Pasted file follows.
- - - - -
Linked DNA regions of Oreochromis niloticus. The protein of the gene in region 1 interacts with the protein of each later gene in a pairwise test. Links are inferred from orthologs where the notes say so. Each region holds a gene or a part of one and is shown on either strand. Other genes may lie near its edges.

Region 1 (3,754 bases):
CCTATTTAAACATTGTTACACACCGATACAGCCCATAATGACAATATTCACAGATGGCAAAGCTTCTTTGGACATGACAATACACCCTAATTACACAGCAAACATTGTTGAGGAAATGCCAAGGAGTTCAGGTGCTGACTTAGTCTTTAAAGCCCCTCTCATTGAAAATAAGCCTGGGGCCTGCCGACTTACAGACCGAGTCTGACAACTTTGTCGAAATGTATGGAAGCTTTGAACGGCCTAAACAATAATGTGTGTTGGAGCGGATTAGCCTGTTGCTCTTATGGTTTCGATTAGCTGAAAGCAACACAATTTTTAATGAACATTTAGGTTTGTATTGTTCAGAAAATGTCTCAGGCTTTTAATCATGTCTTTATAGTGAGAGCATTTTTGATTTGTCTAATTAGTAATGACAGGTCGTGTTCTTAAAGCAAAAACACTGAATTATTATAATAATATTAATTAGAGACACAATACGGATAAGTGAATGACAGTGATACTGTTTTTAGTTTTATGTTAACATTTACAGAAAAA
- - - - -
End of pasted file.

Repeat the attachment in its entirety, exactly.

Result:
Linked DNA regions of Oreochromis niloticus. The protein of the gene in region 1 interacts with the protein of each later gene in a pairwise test. Links are inferred from orthologs where the notes say so. Each region holds a gene or a part of one and is shown on either strand. Other genes may lie near its edges.

Region 1 (3,754 bases):
CCTATTTAAACATTGTTACACACCGATACAGCCCATAATGACAATATTCACAGATGGCAAAGCTTCTTTGGACATGACAATACACCCTAATTACACAGCAAACATTGTTGAGGAAATGCCAAGGAGTTCAGGTGCTGACTTAGTCTTTAAAGCCCCTCTCATTGAAAATAAGCCTGGGGCCTGCCGACTTACAGACCGAGTCTGACAACTTTGTCGAAATGTATGGAAGCTTTGAACGGCCTAAACAATAATGTGTGTTGGAGCGGATTAGCCTGTTGCTCTTATGGTTTCGATTAGCTGAAAGCAACACAATTTTTAATGAACATTTAGGTTTGTATTGTTCAGAAAATGTCTCAGGCTTTTAATCATGTCTTTATAGTGAGAGCATTTTTGATTTGTCTAATTAGTAATGACAGGTCGTGTTCTTAAAGCAAAAACACTGAATTATTATAATAATATTAATTAGAGACACAATACGGATAAGTGAATGACAGTGATACTGTTTTTAGTTTTATGTTAACATTTACAGAAAAA